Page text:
"What's the Price?"
When tasting through properties in Bordeaux, we are fortunate enough to be greeted and hosted by some of the greatest producers and personalities in the region. Many are long time friends of Clyde Beffa, one of the founders of K&L and our longtime Bordeaux buyer, who has been travelling to the region for over 30 years. So they take it with a grin and a grain of salt when, in the middle of recalling their past year of cultivating, toiling, and crafting the wine before us, Clyde drops the question… “So…what is the price?”
We won’t know the answer for many of the wines until June. Most producers certainly have an idea, but 95% of them will not play their hands at this stage in the game. Some will play a game of chicken with their neighbors to see who will go first and react accordingly. Others will try to strike in a way that makes folks take notice early in the campaign where the competition is not as abundant. Still more will ride the wave and see where things go, so that they can make the most of their vintage…price-wise, or perhaps with an eye for volume.
And that’s the rub—there are so many different ways to set goals for a campaign. Most folks think that wineries will measure their vintage’s success by how many bottles they sell. Some do. But this is a long game. Historically, for a good vintage, en primeur pricing is the floor at which a wine will sell going forward. If you have a long-term investment in a wine, there is an advantage to having it priced at a higher level, as opposed to selling more of it now, for less. There are also concerns this year of production levels, which can provide another twist. Palmer and Pontet-Canet had a historically short vintage, but the wines are good. Should they be more expensive because they are rare and they need to make up for the shortages they experienced? Or should they follow a market that will be generally lower this year? It is easy to argue for either.
Refreshingly, there are some folks that are still incentivized to sell lots of wine as a priority, and not overthink the process. The folks at Labegorce and Marquis d’Alesme in Margaux are making some stunning wines that are delicious in 2018 and are bound to be highly rated. The prices? They are incredibly low considering their overall caliber and quality. In our visit the other day, they indicated that they would rather allow people to enjoy their wine than play a pricing game. Malescot-St-Exupery is of the same mind. They make a vintage (usually one of the best of Margaux given the past decade’s examples), they try to sell that vintage, then they move on to the next one. It is just a humble, practical approach that is refreshing for consumers, and the wines quickly become best-sellers because of it.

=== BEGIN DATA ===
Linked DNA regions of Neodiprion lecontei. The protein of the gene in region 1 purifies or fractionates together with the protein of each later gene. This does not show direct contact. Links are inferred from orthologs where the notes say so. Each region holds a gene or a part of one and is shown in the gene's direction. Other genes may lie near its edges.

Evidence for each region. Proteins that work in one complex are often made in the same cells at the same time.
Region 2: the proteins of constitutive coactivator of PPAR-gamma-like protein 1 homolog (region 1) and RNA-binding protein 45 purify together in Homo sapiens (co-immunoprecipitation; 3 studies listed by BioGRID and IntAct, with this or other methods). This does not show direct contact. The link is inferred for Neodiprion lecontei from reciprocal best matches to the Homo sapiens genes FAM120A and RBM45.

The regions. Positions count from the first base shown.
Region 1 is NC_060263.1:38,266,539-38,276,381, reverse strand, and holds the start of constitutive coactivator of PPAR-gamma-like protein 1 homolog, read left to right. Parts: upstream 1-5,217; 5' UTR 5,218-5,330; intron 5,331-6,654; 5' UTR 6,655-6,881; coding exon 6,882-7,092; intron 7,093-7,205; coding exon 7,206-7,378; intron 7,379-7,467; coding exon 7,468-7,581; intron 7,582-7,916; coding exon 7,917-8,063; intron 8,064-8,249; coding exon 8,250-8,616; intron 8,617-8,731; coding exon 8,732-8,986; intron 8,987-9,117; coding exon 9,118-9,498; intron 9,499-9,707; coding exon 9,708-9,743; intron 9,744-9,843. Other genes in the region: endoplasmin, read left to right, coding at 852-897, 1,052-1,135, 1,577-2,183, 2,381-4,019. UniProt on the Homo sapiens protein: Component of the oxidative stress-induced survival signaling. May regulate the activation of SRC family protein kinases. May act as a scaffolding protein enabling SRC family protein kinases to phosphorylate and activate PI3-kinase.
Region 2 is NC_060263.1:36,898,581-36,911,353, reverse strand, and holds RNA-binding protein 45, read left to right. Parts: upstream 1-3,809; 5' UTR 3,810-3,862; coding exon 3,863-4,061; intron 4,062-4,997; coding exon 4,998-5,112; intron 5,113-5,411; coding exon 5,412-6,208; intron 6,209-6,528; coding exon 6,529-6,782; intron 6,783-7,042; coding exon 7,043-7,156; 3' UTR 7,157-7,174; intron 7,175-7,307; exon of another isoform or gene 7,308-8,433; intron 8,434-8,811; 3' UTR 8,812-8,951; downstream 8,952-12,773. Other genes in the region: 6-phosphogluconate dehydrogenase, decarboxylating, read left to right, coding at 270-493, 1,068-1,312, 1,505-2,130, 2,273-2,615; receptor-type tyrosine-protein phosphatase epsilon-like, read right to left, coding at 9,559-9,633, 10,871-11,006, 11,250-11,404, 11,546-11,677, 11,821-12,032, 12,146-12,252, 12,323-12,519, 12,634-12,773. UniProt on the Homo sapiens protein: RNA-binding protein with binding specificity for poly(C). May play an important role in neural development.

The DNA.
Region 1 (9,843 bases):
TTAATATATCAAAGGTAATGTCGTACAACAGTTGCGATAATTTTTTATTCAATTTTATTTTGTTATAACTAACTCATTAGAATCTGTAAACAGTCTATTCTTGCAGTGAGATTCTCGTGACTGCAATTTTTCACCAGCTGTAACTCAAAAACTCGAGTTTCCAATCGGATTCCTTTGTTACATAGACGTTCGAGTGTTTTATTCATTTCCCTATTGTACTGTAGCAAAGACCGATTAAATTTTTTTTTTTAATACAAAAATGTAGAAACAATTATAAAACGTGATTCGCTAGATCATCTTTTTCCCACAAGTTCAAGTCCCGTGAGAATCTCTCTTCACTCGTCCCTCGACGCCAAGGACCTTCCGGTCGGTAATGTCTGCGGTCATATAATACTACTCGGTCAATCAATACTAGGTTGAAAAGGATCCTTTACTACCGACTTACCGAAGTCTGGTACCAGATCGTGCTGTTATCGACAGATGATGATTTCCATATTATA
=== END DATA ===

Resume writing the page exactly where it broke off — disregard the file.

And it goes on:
The other big factor is the end of the Robert Parker era. With a greatly fractured critical landscape, some producers and consumers alike feel rudderless. There are still many strong voices out there, but none of them flip the market in the way that Parker used to. The result is that there is a lot less short-term speculation. And while I’ve argued before that this can result in a more consumer-friendly marketplace, it also puts pressure on the chateaux to provide a price that is impactful on a stand-alone basis, as opposed to one that might look sharp in the distant future depending on what the score turns out to be.
While we have been in Bordeaux in the past week, many winemakers and property directors have been very curious about the U.S. market, and asked our thoughts on the interest in the campaign. My answer has always been that there must be an imperative to buy and with urgency. When the prices show a clear upside and reveal a distinct incentive, that will most certainly be the case. The conversation has quickly reverts to recent vintages as reference points (priced below 2016? First tranche 2015?). My answer would be that an easy way to capture the market in the U.S. would be aggressive prices that promote volume and value. But it is never that simple. At the end of the day, it is the property that is setting the standard—it depends on what they want out of the vintage. Hopefully they want to engage the marketplace in a way that is attractive to old and new buyers alike and that sparks an interest in this very compelling vintage.